Review: Escape Plan: The Extractors

Last Updated on August 5, 2021

escape plan the extractors bannerPLOT: Escape expert Ray Breslin’s (Sylvester Stallone) plan to rescue a Chinese oligarch’s daughter from a Latvian prison takes a personal turn when his girlfriend (Jamie King) is kidnapped.

REVIEW: The ESCAPE PLAN series has to stand as Sylvester Stallone’s most out of nowhere franchise to date. While the first installment was a legit film, which teamed him with Arnold Schwarzenegger, the two sequels have been low-budget, direct-to-VOD quickies, made with an eye on the Chinese market, who made the original a surprise overseas blockbuster (compared to its poor U.S box office returns).

Given how in-demand he remains, Stallone’s participation in the sequels have been hit and miss, with ESCAPE PLAN 2: HADES only featuring him (and co-star Dave Bautista) in supporting roles. It could have been worse though, as Emmett/Furla, the producers, have a reputation for churning out quickie actioners with tiny roles for top-billed stars like Bruce Willis. Stallone had such a part in their forgettable thriller, BACKTRACE, but in ESCAPE PLAN 2 he still took center stage in the climax and got in on the action to some degree. Still, Stallone himself recently called it (on his Instagram page) the worst produced film he’s ever been involved in, while singing the praises of this one, which teams him with long-time director pal John Herzfeld, who’s directed some pretty solid little movies, like 15 MINUTES and 2 DAYS IN THE VALLEY.

As such, this is a better all-around effort than HADES. Stallone’s part is much bigger this time, with him firmly the lead, although he’s still off-screen for large stretches of screen time- with peripheral characters getting major arcs (such as “Glee’s” Harry Shum Jr.) only to be done away with in the most off-handed way as a way to cover for his absense. Herzfeld does distinguish the film from the other ones in the series though by embracing a much darker premise, with Devon Sawa’s baddie wanting revenge on Stallone and his crew for the cruel way they dispatched his father (Vincent D’Onofrio’s character) in the first film.

It takes THE EXTRACTORS a while to get going, but once Jamie King’s character is grabbed and Breslin is mobilized, this becomes a decent B-grade actioner – and a lot more solid than you’d usually get from Emmett/Furla and Liongate’s Grindstone. The action scenes are well-executed, helped by the second lead, Max Zhang, who’s a rising star in Asia thanks to his memorable turn as Master Z in IP MAN 3 and his spin-off MASTER Z: THE IP MAN LEGACY. He struggles with the English dialogue, but his fight scenes are really solid, with him being the kidnapped Chinese girl’s former bodyguard/lover, who also has it in for her dad (nineties heartthrob Russell Wong). Zhang has a good fight scene opposite Daniel Bernhardt, who’s fought everyone from Jason Statham in PARKER to Keanu Reeves in JOHN WICK to Bill Hader in HBO’s “Barry.”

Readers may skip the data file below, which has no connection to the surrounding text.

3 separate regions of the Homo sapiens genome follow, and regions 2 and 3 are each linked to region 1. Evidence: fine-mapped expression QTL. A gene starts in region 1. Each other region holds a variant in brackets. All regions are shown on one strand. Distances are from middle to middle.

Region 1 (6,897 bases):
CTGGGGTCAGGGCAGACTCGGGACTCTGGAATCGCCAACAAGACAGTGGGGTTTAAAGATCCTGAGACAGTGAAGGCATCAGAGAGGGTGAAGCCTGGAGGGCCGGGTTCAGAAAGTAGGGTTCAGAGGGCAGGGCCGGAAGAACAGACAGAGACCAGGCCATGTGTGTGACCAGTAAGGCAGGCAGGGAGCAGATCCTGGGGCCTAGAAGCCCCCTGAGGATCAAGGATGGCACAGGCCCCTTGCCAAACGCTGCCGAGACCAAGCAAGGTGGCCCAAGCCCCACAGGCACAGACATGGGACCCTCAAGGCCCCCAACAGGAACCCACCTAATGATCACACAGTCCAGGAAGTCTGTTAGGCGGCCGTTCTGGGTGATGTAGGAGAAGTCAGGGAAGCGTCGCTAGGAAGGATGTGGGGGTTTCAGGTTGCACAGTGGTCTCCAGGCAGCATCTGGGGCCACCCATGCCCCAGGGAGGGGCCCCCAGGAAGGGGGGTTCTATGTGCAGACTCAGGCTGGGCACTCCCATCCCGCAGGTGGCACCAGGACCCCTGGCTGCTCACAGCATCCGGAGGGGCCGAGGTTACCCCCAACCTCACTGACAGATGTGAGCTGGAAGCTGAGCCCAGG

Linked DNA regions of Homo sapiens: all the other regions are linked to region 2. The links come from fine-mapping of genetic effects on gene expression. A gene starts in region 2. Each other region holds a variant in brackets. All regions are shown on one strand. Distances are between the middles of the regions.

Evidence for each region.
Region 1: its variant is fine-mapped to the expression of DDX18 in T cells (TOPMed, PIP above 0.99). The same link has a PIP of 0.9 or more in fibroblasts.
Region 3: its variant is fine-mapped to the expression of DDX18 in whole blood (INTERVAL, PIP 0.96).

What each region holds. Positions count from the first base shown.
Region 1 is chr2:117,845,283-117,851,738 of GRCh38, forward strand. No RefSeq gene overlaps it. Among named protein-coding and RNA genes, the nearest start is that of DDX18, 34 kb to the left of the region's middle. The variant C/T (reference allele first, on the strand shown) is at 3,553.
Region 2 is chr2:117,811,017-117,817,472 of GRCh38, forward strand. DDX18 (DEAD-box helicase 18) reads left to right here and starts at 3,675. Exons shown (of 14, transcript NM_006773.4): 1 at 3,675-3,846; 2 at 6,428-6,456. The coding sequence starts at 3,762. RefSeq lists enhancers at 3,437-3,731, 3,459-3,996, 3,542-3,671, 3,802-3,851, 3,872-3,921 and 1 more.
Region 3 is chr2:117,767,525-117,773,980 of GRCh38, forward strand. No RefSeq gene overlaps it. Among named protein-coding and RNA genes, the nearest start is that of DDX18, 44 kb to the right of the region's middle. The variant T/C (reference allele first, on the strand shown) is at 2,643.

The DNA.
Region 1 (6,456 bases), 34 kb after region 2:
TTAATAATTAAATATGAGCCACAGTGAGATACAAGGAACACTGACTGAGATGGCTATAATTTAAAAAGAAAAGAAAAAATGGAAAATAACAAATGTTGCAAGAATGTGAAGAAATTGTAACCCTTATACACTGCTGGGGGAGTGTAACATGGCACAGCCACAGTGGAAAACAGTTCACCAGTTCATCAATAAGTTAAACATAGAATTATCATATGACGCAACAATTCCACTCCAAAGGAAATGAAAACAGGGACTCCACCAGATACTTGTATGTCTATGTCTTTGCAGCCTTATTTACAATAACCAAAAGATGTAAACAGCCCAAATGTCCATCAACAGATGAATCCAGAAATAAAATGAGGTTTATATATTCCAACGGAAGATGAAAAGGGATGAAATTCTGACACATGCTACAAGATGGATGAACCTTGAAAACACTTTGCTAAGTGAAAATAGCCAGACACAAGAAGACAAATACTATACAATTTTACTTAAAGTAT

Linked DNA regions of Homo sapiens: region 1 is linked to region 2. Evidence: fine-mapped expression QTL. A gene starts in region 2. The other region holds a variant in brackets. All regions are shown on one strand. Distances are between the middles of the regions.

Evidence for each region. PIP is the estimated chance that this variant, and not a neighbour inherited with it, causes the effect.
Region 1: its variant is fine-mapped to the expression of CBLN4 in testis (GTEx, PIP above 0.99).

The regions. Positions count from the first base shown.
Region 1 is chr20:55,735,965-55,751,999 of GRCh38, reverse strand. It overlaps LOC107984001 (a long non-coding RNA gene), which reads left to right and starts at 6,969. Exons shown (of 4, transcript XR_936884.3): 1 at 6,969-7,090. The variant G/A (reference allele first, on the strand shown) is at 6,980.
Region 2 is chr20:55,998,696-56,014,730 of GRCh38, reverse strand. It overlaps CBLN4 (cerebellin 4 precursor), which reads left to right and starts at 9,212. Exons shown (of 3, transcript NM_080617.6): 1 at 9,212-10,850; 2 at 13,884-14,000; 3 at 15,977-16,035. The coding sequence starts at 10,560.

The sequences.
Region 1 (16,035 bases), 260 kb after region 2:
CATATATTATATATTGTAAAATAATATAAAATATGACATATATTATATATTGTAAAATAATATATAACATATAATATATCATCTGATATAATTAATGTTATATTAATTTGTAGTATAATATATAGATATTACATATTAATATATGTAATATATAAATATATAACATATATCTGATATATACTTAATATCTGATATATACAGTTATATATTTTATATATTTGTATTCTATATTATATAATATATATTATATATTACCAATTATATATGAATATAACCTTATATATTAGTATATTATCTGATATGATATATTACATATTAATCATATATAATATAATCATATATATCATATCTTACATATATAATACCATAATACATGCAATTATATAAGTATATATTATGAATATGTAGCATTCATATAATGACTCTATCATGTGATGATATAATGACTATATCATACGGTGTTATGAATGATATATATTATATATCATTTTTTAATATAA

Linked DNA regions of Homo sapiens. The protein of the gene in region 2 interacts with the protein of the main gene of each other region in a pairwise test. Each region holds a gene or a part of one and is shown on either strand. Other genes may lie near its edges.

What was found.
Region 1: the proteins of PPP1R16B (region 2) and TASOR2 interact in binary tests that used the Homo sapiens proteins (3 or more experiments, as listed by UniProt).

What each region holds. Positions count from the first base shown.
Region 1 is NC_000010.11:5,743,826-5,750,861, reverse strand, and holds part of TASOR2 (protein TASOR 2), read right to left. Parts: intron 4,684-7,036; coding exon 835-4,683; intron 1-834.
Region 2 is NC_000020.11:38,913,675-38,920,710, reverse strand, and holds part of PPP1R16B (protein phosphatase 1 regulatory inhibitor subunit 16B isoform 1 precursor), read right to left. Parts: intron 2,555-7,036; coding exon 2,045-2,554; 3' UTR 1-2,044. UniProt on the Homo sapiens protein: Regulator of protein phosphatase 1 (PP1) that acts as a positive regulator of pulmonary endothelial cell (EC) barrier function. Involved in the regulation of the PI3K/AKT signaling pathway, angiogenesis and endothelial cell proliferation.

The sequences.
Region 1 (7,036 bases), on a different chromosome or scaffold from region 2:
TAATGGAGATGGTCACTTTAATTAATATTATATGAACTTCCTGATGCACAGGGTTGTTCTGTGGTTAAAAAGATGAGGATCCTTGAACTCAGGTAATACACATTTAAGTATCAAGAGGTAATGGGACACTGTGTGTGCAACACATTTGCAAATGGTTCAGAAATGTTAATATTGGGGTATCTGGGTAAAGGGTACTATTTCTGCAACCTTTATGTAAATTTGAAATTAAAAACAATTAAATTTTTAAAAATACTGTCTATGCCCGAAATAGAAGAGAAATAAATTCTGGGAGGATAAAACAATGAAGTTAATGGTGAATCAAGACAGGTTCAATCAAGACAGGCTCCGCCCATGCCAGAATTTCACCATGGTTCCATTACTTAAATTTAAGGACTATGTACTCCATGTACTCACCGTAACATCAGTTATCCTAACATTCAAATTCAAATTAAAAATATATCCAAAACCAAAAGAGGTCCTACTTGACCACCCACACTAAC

escape plan the extractors sylvester stallone

Sly’s action is mostly the down and dirty kind, with the movie’s big moment being a brawl with Sawa that, again according to Stallone’s Instagram, was improvised, and it’s a memorable one. For a DTV action flick, ESCAPE PLAN: THE EXTRACTORS isn’t bad, although to be sure it has some of the usual problems of the genre. For one thing, it’s only eighty minutes (before the credits) but it feels very padded-out. Herzfeld is a better director than usual, but even he can’t overcome some of the obvious limitations of his budget/schedule, and worst of all, Dave Bautista’s part is still little more than a cameo (which is too bad – as his chemistry with Sly is top-notch). Also puzzling is the way 50 Cent is listed on the Blu-ray cover, given how minor his part is.

The fact is, to get any enjoyment out of ESCAPE PLAN: THE EXTRACTORS, you have to know what you’re getting into before you watch it. If you’re expecting a full-on Stallone action movie, you’ll be disappointed. Wait until RAMBO: LAST BLOOD. This is a B-movie and was likely never intended to be anything other than that. It was never meant to be a theatrical release, but even still, Stallone and Herzfeld try to give the audience their money’s worth. While I only recommended ESCAPE PLAN 2 for hardcore Stallone completists (and BACKTRACE not even for those), this one has a little more to it and isn’t bad for what it is.

Escape Plan



Viewer Ratings (0 reviews)

Add your rating


About the Author

Chris Bumbray began his career with JoBlo as the resident film critic (and James Bond expert) way back in 2007, and he has stuck around ever since, being named editor-in-chief in 2021. A voting member of the CCA and a Rotten Tomatoes-approved critic, you can also catch Chris discussing pop culture regularly on CTV News Channel.